Her photographs help bring her words to life, revealing important location information regarding the Australian presence on Lemnos. She photographed the harbour full of ships, location of her own hospital on the Turks Head Peninsula as well as that of the 1st Australian Stationary Hospital across the bay located to the north of Mudros town. There are not many photographs that have survived of these hospitals which identify their locations. We are immensely grateful to Olive for these. She also depicts a number of her colleagues at the 2nd Australian Stationary Hospital as well as some of the key infrastructure developments on the Turks Head Peninsula, from the construction of the water condensing plant to the South Pier. She also photographed a group of Ottoman prisoners on Lemnos and the great Anzac rest camp established at nearby Sarpi.
One of the most moving and unique images in the collection is that of the Canadian nurses graves at Portianos Military Cemetery. Matron Jessie Jaggard and Sister Frances Munro died due to illness during their service on Lemnos, the only nurses to die and be buried on Lemnos during the campaign. Every year, during the annual Gallipoli commemorations on Lemnos, the local representatives of the Greek Red Cross, honour these nurses by laying wreaths at these graves. There are very few photographs of these graves taken during the campaign and none with the same degree of detail as Olive’s photographs. Her photographs show the original stone crosses erected at the graves, before they were replaced by the standard Commonwealth War Graves Commission slanted stone grave markers.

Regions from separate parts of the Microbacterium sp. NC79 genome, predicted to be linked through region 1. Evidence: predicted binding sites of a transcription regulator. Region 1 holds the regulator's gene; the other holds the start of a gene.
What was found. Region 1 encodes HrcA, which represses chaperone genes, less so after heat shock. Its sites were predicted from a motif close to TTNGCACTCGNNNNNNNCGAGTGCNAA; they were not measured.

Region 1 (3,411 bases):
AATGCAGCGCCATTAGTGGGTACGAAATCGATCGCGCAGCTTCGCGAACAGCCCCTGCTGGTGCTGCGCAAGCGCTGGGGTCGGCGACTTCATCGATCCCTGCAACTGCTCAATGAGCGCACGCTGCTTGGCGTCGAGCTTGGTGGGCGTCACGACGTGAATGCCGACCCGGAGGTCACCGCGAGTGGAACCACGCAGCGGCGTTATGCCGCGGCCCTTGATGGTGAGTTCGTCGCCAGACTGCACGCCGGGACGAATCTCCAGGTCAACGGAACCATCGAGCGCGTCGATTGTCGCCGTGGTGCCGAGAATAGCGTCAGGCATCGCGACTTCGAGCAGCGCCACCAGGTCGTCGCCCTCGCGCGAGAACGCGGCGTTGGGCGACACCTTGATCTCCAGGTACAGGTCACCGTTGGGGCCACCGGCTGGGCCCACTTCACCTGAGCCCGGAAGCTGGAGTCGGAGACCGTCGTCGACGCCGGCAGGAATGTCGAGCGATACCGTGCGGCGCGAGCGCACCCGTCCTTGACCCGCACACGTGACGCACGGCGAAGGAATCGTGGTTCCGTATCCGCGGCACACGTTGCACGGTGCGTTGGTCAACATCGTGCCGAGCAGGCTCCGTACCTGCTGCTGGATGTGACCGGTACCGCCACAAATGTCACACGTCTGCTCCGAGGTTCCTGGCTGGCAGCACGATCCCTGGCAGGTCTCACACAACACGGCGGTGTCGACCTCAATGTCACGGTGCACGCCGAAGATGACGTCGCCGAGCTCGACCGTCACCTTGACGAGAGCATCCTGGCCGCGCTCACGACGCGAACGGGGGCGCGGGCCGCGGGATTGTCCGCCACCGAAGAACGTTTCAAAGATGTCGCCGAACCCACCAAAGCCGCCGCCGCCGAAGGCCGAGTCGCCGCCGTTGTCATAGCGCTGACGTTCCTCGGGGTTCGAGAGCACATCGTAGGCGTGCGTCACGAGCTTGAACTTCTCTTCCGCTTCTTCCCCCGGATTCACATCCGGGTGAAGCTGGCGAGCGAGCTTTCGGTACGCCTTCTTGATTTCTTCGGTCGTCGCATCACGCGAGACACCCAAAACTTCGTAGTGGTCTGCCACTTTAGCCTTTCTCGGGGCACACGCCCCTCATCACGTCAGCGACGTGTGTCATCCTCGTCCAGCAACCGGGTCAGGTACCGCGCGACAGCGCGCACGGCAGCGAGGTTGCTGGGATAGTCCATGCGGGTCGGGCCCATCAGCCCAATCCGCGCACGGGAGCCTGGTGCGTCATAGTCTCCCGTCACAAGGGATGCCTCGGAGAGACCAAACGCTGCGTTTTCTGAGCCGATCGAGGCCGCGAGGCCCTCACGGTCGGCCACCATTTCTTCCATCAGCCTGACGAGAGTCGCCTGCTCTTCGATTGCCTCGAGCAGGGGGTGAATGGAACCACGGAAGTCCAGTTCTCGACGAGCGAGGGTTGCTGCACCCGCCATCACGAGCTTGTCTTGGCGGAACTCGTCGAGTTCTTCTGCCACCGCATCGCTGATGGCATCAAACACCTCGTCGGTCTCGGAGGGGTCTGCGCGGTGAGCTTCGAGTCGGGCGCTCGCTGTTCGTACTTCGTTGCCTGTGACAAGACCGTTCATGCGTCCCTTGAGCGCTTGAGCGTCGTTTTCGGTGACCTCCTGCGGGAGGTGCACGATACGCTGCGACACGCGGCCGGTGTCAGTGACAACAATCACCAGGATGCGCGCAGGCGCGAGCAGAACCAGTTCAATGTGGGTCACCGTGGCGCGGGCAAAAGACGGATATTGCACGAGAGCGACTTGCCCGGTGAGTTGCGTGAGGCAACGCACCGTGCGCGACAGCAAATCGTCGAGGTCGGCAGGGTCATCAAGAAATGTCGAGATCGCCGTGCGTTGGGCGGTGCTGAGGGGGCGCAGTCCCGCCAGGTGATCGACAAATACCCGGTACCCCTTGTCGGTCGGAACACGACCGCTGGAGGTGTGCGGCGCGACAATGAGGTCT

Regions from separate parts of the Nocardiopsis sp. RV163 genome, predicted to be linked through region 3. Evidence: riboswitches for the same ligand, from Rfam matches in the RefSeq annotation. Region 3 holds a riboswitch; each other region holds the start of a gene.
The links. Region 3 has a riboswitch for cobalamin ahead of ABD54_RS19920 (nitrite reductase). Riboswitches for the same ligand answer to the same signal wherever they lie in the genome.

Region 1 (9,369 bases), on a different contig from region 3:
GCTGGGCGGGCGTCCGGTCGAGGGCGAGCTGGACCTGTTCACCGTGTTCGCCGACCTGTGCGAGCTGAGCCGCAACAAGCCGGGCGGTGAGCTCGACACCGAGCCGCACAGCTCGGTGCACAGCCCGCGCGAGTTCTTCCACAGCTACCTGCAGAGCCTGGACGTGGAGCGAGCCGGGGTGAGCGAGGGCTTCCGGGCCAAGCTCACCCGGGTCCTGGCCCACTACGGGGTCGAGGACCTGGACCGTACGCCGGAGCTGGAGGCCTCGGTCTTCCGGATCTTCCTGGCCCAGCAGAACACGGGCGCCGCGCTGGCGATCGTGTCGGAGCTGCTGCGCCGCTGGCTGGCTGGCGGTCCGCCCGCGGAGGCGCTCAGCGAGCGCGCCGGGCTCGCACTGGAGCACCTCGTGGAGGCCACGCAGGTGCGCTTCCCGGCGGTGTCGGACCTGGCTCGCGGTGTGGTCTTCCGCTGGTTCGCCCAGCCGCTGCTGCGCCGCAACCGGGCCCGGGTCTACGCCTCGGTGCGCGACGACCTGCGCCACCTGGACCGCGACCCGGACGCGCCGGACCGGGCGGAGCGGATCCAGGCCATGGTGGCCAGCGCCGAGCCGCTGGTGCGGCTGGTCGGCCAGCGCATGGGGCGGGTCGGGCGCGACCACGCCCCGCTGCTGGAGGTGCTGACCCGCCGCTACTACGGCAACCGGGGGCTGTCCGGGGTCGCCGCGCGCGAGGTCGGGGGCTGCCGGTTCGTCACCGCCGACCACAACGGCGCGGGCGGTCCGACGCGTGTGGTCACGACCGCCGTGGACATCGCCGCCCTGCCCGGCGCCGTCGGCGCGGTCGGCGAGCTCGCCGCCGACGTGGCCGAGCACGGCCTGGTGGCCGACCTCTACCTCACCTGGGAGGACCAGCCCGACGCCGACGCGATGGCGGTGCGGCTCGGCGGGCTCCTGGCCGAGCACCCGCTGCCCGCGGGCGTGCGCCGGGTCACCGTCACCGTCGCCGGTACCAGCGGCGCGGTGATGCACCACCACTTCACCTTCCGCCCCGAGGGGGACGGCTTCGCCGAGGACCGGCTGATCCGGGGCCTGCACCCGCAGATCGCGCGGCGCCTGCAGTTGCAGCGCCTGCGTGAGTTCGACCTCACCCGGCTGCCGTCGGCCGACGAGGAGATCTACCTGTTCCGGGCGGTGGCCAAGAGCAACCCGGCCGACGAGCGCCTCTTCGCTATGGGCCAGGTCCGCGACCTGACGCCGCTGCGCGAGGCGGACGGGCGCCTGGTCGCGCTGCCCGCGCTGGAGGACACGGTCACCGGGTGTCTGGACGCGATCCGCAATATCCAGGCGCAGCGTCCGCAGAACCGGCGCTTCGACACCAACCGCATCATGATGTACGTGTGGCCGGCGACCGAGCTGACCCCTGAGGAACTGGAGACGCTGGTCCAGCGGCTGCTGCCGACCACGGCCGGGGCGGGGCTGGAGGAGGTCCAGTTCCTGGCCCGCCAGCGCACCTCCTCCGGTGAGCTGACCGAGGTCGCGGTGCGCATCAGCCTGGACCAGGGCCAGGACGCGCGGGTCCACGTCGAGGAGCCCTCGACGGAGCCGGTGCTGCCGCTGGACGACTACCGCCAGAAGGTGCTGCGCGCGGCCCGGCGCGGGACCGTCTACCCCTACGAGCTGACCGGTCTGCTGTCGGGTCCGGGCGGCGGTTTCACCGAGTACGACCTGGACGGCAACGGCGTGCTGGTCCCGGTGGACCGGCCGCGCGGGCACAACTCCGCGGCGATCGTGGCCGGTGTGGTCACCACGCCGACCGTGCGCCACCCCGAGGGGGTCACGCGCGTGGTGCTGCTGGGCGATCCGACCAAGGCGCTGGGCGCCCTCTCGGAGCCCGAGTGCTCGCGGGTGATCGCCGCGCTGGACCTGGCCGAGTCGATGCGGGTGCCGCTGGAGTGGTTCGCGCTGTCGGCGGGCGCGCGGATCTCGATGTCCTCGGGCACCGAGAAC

She also describes her visits during periods of leave to the various villages across the Island, accompanied by other nurses and service personal, of her trips on donkeys to the capital Myrina, the thermal baths at Therma and many more. In this Olive enjoyed the same experiences as thousands of other Allied personnel, but Olive has given us all a window into these experiences through dedication in keeping her written record. Now we have photographs to depict these experiences.
These photographs viewed by the author contained many unique images of the locations concerned. Along with a photograph of Olive with some colleagues riding local donkeys they would have hired to visit Lemnos’ sights and villages, there are photographs depicting the villages of Mudros, Portianos (modern day Portianou), Sarpi (modern day Kalithea), Kondia (modern day Kontias) and Therma.
This author finds these photographs truly amazing. One of her photographs of Mudros reveals both the great church of Evangelismos Theotokou and houses that can be seen to this day, as well as the myriad of wooden structures erected for the campaign, possibly taken on her many visits there between October and December to view the village, buy foodstuffs and enjoy its hospitality. On 29th September she wrote of visiting the church itself with a group of her fellow nurses, lighting a candle and saying a prayer, before climbing the stairs inside the church for the view of the harbour from the top of the church. Her photographs of the other villages are also unique. Portianos is shown from above the village, revealing its houses and extent, as is the case with both her images of Sarpi and Kondia. The latter were probably taken when she visited the village and bought some mandarins and nuts. I have not seen images of these two villages with such clarity. Kondia is viewed from one of the hills above, giving a uniquely revealing overview of the village. Another unique image of Olive’s of the rarely photographed Sarpi village, around which the great Anzac rest camp was located.